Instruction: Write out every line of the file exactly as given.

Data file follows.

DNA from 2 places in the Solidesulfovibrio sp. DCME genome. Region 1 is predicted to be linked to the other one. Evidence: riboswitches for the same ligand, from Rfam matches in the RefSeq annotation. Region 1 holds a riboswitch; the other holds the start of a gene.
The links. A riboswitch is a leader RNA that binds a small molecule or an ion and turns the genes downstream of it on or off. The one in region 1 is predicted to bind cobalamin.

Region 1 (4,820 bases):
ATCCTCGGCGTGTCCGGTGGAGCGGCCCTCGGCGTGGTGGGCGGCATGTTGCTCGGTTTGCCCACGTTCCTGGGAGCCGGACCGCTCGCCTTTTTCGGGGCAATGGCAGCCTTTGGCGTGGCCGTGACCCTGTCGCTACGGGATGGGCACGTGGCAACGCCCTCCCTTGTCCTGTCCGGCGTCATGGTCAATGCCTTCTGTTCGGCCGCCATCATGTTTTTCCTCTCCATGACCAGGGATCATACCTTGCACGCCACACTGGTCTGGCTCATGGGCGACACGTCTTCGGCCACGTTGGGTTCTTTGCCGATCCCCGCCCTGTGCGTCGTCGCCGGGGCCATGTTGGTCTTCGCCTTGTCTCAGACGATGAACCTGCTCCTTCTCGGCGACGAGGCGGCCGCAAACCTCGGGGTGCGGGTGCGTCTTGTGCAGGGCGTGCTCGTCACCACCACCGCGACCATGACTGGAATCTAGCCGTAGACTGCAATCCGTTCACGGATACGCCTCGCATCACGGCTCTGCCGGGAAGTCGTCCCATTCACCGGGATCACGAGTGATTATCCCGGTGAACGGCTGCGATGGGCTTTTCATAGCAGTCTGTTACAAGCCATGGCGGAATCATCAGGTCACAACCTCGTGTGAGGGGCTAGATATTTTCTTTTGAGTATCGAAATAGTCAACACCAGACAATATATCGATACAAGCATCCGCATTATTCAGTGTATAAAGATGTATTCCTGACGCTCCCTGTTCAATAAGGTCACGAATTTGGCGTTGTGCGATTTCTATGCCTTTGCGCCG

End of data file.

DNA from 2 places in the Solidesulfovibrio sp. DCME genome. Region 1 is predicted to be linked to the other one. Evidence: riboswitches for the same ligand, from Rfam matches in the RefSeq annotation. Region 1 holds a riboswitch; the other holds the start of a gene.
The links. A riboswitch is a leader RNA that binds a small molecule or an ion and turns the genes downstream of it on or off. The one in region 1 is predicted to bind cobalamin.

Region 1 (4,820 bases):
ATCCTCGGCGTGTCCGGTGGAGCGGCCCTCGGCGTGGTGGGCGGCATGTTGCTCGGTTTGCCCACGTTCCTGGGAGCCGGACCGCTCGCCTTTTTCGGGGCAATGGCAGCCTTTGGCGTGGCCGTGACCCTGTCGCTACGGGATGGGCACGTGGCAACGCCCTCCCTTGTCCTGTCCGGCGTCATGGTCAATGCCTTCTGTTCGGCCGCCATCATGTTTTTCCTCTCCATGACCAGGGATCATACCTTGCACGCCACACTGGTCTGGCTCATGGGCGACACGTCTTCGGCCACGTTGGGTTCTTTGCCGATCCCCGCCCTGTGCGTCGTCGCCGGGGCCATGTTGGTCTTCGCCTTGTCTCAGACGATGAACCTGCTCCTTCTCGGCGACGAGGCGGCCGCAAACCTCGGGGTGCGGGTGCGTCTTGTGCAGGGCGTGCTCGTCACCACCACCGCGACCATGACTGGAATCTAGCCGTAGACTGCAATCCGTTCACGGATACGCCTCGCATCACGGCTCTGCCGGGAAGTCGTCCCATTCACCGGGATCACGAGTGATTATCCCGGTGAACGGCTGCGATGGGCTTTTCATAGCAGTCTGTTACAAGCCATGGCGGAATCATCAGGTCACAACCTCGTGTGAGGGGCTAGATATTTTCTTTTGAGTATCGAAATAGTCAACACCAGACAATATATCGATACAAGCATCCGCATTATTCAGTGTATAAAGATGTATTCCTGACGCTCCCTGTTCAATAAGGTCACGAATTTGGCGTTGTGCGATTTCTATGCCTTTGCGCCG